ELN promises doubted

The guerrillas have vowed to respect the civilian population and to refrain from committing crimes in the zone. But their promises offer no comfort for those who have had to live with the guerrillas for more than three decades.
"Ever since I can remember, all I have seen here is violence," said Gabriel Perez, 24, whose family owns a shoe store on San Pablo's main road. "Most of it has been the fault of the guerrillas."
The two groups leading the protests say the government should demand that the ELN declare a cease-fire and free all its captive civilians and security-force members before it surrenders the zone. The ELN bankrolls its insurgency partly through obtaining ransoms through kidnappings.
Protest leaders have also accused the government of moving forward with its plan to hand over the area without consulting the communities. They said hundreds of people who have participated in the protests have been declared militarists by the ELN and would have to flee the area if the government creates the demilitarized zone.
Not everyone, however, agrees that the protest organizers speak for the majority. Two nurses at the town hospital who declined to give their names said fears that guerrillas would terrorize the community are overblown.

Zone's benefits seen

They said the creation of the zone might even be good for the region, believing the government might reward residents by spending money on health services, education and infrastructure.
Critics also said the AUC is forcing many demonstrators to attend the protests.
"The majority of those people didn't even want to go," said Regulo Madero, head of Credhos, a regional human rights group based in the city of Barrancabermeja, about an hour by boat from San Pablo.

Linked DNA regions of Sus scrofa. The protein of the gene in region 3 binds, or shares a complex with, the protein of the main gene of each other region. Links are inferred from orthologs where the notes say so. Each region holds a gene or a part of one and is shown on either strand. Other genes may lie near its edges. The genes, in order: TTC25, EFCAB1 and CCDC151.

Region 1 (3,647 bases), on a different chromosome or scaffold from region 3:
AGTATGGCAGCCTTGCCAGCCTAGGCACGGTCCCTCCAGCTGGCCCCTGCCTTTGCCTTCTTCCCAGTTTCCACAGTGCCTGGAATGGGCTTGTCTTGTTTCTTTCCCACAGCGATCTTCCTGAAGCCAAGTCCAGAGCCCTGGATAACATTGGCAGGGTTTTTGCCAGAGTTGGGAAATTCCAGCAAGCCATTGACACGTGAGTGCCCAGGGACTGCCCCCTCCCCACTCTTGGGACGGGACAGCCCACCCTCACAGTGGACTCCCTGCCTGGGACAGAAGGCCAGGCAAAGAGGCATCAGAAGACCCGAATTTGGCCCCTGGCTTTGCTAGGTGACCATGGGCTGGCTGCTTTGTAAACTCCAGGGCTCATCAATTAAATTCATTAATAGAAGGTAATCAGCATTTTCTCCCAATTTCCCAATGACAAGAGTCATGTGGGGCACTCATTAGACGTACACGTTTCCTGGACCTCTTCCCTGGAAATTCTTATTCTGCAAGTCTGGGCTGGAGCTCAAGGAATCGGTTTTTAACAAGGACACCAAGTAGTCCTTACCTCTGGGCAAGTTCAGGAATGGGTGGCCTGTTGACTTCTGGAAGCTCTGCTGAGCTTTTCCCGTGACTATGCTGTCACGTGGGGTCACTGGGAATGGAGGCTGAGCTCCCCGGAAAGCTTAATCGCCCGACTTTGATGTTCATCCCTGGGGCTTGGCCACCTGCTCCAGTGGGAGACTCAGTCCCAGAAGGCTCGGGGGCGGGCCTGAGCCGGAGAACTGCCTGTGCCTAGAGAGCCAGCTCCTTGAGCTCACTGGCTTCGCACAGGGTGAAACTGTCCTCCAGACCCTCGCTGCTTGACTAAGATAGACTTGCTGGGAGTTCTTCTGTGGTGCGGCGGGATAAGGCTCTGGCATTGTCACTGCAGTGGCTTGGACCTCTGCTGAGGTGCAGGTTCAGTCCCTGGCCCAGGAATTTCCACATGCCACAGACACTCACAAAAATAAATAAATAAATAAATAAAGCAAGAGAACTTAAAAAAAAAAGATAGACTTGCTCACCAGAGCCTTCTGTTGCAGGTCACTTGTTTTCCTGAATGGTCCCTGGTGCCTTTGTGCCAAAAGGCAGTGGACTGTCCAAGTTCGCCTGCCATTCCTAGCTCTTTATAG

"If they had refused, they probably would have been forced to leave the zone or suffered some other type of reprisal."
But there is also fear of the ELN, according to community leaders.
The group was born in this rugged territory in the 1960s and found broad support here for its uprising. But that backing eventually evaporated as stories circulated of forced recruitment of minors, extortion demands and iron-fisted rule, said the Rev. Francisco de Roux, a priest in Barrancabermeja and director of the Peace and Development Project for the Middle Magdalena.
"Unfortunately, the ELN made some serious errors with the population,"said Father de Roux. "People here have sad, painful memories. Many are furious with the guerrillas."

Militias control coca crop

The discontent created an opening for the AUC, which made its first incursion into the area in 1998. The paramilitary group now controls most of the area and more than half of the plantations of coca the plant from which cocaine is made that flourish around San Pablo, said Father de Roux. The AUC and the FARC earn huge revenues from the local narcotics industry.
The AUC's presence has severely weakened the ELN and is one reason the rebels now seek peace, said analyst Alfredo Rangel, a former national security advisor.
"Now is probably the only opportunity it has to seek a negotiated solution before being totally destroyed," said Mr. Rangel.
"I think a process with the ELN will be much more fluid and rapid than it has been with the FARC."